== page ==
At RISE Club on Saturday night, veteran UK DJ and track-maker DANNY HOWELLS dropped a five-hour set on an almost full-house dance floor. Actual five-hour sets come rarely to Boston house music fans, but when they do, they separate the masters from the blasters. Two hours, a reasonably dextrous DJ can usually manage without losing edge; not so with a five-hour performance. Howells, however, had a trick in hand; he divided his five hours into two sets very dissimilar. Many long-playing DJs do that, too; usually when they do it, the second set lacks the fire of the first. Not so with Howells. There was as much, if not more, improvisational fizz in his second, emphatically techno set, than in his tribal funk, first 150 minutes of continuous trip.
Howells's first roll-out featured much of his currently popular work including either "Psychotic Bump" and "Liquid Thang" or edited versions thereof. Once upon a time a maker of "trance" sounds, Howells today likes funky, murmuring, and lullaby bottoms, triplet beats, and talking top notes of many kinds -- disco girls chanting, soft-skinned boy voices, raunchy divas. It’s a sound as dreamy as dance-inducing, and impalpably horny, an orgasm of the mind given spin by the body.
Using three channels in the RISE CD player system and no PC program, Howells dropped one dreamy traipse after another, a leggy strut; there was also plenty of mid-register silence, giving the music room to parade and breathe. The dancers, too. At times his first-set sound recalled UK "garage" of the late 1990s: its delicate soulfulness and even more delicate beat bop, relaxing push-push and bright-soft with jazzy flutings. Into which from time to time Howells infused a bigger, boomy boot-stomp -- how fun, indeed.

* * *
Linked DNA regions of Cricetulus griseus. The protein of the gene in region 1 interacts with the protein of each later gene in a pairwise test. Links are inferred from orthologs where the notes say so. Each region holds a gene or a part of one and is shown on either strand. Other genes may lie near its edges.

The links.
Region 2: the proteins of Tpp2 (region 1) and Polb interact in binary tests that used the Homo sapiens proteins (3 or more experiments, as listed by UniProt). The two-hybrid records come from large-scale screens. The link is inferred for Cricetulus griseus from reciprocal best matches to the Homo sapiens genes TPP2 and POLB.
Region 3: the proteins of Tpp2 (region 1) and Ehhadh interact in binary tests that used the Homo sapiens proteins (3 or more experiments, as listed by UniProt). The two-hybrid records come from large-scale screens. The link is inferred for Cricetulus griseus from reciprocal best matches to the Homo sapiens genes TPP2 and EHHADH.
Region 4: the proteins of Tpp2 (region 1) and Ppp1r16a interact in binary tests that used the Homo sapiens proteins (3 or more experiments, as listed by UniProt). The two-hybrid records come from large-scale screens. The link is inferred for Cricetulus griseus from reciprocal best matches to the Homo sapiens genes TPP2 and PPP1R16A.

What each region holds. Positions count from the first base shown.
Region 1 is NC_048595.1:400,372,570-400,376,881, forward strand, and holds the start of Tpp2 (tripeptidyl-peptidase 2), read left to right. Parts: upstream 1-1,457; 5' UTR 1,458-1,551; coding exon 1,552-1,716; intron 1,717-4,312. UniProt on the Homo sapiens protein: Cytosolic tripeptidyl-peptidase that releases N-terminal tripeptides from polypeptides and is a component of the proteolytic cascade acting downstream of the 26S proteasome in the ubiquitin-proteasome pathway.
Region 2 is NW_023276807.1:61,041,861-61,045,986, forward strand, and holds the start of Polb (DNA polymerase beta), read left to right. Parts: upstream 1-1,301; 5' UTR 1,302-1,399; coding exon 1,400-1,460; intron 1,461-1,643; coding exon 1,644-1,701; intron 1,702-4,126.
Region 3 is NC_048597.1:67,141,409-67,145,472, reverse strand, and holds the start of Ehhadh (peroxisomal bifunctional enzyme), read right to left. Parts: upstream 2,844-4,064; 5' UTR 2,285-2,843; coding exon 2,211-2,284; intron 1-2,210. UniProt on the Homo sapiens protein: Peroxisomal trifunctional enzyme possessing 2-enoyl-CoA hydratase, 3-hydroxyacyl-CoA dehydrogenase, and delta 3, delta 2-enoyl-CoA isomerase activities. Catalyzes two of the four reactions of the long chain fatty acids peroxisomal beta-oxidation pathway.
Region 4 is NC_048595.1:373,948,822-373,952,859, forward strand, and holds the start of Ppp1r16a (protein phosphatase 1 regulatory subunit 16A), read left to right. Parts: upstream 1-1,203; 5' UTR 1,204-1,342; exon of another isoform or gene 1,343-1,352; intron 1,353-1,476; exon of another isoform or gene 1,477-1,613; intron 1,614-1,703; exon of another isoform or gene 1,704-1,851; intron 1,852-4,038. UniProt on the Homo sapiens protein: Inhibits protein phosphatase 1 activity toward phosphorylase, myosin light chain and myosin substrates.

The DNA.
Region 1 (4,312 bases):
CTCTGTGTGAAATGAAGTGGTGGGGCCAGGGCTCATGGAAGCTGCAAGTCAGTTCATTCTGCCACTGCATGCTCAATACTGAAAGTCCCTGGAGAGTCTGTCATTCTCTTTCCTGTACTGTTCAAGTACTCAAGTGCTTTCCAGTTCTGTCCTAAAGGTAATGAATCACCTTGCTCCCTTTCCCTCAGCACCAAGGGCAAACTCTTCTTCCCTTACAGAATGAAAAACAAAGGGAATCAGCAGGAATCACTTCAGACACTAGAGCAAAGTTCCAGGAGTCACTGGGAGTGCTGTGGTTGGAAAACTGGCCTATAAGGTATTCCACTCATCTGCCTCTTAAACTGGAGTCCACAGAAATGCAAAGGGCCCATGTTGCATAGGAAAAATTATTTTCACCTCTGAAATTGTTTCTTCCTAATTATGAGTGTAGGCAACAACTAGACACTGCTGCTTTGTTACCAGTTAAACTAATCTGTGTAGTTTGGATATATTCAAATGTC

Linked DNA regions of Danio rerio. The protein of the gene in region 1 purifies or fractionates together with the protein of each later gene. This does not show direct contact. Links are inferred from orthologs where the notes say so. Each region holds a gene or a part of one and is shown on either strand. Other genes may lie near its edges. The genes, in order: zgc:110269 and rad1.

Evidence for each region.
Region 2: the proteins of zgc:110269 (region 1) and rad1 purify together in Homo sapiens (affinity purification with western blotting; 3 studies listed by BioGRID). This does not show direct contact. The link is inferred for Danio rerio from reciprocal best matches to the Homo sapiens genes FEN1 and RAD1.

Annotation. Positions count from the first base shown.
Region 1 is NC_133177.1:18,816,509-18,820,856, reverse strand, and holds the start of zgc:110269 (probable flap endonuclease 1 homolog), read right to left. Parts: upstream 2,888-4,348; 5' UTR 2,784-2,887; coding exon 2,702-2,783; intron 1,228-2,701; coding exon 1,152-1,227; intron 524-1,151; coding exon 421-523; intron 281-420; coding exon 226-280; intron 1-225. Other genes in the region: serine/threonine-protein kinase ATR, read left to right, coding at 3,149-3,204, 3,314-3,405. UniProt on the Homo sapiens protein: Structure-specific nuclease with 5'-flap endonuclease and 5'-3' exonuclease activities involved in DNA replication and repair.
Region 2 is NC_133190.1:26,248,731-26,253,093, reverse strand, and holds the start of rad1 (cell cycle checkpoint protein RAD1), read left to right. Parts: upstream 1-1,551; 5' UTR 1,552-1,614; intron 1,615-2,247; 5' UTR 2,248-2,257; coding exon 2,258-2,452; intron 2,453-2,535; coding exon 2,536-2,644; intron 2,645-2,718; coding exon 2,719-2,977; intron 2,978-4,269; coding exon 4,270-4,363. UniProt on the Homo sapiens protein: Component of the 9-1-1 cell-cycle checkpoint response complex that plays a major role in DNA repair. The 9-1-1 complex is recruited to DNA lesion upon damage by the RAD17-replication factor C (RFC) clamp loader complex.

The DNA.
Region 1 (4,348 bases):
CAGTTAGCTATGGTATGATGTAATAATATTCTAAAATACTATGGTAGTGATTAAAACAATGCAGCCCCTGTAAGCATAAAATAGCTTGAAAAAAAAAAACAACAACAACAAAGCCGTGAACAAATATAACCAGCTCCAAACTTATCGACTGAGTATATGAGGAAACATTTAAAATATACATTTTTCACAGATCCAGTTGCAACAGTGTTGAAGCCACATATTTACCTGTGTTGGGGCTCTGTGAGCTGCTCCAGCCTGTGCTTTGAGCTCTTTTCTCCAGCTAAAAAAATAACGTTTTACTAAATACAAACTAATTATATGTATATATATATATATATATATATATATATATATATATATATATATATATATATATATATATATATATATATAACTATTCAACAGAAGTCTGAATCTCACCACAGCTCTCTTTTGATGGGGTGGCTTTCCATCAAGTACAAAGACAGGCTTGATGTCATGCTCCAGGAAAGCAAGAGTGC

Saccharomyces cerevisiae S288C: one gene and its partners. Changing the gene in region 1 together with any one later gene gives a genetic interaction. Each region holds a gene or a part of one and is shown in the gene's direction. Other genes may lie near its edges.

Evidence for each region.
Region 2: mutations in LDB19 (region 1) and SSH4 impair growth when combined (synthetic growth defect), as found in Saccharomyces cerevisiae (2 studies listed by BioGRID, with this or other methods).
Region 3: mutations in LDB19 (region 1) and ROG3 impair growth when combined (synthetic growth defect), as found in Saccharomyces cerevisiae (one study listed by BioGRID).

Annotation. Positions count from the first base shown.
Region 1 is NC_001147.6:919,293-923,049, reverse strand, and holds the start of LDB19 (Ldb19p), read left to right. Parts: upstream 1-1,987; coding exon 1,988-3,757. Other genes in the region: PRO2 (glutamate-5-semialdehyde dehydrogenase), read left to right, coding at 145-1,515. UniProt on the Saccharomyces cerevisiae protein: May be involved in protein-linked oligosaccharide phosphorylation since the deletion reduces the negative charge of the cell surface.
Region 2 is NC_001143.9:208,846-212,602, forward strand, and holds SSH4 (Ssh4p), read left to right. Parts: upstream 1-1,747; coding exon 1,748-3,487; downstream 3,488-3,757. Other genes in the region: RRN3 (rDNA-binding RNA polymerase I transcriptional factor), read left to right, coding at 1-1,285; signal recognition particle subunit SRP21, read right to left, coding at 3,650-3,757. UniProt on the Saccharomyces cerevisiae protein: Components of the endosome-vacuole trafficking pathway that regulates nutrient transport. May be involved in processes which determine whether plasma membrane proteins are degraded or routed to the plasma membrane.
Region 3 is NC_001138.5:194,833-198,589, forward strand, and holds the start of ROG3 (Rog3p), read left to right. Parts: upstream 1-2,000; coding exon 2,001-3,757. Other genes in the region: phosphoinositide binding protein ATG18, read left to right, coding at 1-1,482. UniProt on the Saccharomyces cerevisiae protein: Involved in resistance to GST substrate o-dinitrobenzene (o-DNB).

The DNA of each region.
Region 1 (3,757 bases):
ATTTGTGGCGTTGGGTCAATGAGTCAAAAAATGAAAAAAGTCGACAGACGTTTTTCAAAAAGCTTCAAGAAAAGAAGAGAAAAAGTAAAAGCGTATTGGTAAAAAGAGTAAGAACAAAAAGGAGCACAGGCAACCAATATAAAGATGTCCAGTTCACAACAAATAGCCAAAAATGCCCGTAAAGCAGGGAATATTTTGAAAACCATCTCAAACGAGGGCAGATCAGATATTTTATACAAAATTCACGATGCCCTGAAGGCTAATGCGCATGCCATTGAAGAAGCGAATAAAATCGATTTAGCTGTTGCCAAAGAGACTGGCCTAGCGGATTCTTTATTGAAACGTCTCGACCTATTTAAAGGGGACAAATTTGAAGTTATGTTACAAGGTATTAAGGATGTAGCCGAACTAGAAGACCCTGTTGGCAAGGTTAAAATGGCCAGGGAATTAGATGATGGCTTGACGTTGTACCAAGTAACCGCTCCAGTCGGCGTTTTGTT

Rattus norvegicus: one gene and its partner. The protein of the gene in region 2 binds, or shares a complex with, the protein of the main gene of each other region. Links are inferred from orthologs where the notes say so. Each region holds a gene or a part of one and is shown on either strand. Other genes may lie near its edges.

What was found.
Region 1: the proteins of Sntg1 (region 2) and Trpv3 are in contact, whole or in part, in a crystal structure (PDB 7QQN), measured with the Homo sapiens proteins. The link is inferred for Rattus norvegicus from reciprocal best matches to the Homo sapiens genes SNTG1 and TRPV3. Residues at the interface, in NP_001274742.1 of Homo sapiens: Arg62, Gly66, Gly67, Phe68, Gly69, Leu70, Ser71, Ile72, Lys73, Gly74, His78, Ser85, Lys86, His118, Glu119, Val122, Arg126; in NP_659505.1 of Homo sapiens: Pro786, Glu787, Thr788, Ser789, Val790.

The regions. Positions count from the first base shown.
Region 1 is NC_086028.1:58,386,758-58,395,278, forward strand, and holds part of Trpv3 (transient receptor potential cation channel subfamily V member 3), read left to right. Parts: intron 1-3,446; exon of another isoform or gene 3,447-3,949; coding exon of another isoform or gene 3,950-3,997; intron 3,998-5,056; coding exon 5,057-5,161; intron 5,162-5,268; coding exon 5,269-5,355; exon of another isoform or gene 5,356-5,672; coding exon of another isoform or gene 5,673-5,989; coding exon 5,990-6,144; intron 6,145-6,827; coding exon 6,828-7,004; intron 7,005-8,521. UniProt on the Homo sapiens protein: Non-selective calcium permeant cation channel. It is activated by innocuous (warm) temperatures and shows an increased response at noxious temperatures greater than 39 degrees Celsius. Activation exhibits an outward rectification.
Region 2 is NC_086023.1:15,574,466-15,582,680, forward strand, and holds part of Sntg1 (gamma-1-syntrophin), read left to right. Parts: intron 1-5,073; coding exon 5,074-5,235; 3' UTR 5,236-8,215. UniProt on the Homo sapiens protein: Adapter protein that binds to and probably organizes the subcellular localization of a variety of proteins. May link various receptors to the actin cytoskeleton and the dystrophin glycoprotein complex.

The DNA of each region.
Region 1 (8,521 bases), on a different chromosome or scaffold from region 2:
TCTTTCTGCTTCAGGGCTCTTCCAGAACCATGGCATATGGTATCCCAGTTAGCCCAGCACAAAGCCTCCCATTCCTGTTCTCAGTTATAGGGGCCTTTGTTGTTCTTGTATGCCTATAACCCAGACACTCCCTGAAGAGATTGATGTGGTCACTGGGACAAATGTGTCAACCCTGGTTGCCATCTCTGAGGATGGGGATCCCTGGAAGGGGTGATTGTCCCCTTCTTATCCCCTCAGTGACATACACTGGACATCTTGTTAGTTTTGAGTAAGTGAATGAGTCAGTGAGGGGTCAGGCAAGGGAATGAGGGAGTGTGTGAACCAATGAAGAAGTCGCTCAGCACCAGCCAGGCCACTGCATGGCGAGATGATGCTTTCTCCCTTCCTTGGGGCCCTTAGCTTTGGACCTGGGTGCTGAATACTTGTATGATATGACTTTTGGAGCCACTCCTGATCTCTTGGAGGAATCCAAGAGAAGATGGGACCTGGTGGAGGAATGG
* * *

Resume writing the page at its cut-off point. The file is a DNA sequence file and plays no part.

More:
There was little editing in his first set, but in his second he held back nothing of the DJ arts. Overlays of melodic warble and deep funk basslines; cuts from trippy noise abstractions to tribal percussion, done solo and out front; fade knob switching from one overlaid sound to the other, and back again with a different overlay; stutter-knob repeats to jack a vocal; high vibe fusion lines and low reverb. In his second set Howells also played stuff that only his present fans' parents might have danced to: late disco -- Europop especially -- and much 1980s Italo-techno, even a Montreal club hit version -- 1980s disco guys almost all remember Nancy Martin's "Can't Believe," with its deadpan horniness and loud droll, uber-Giorgio Moroder reverb bass line. There it was, embedded lustfully in Howells's rolling, roiling techno.
Howells too was feeling the feel. He danced at the mix-board. His head bobbed. Raised his hands in the air. Only RISE's most persistent dancers remained to feel his second set reach its peak of free form, but Howells well rewarded them.
Sounds jumped each other with joyous inconsistency, as he cut from techno to tribal to the two blended, as Victor Calderone showed DJs how but in no way the same sound. One strain of tribal tech dissolved into another, glitch voices tooled in to grin and growl, and finally he played a soaring Kate Bush-like voice going "It don't matter to me" -- which one has the right to say after so many hours of diligent deftness of twist and breathe.
It was the first Howells performance this writer has attended. Does he rise to such eloquence often? Even if not, the set placed Howells in this writer's top list of DJ expression, soundscape management, improvisation, and edge.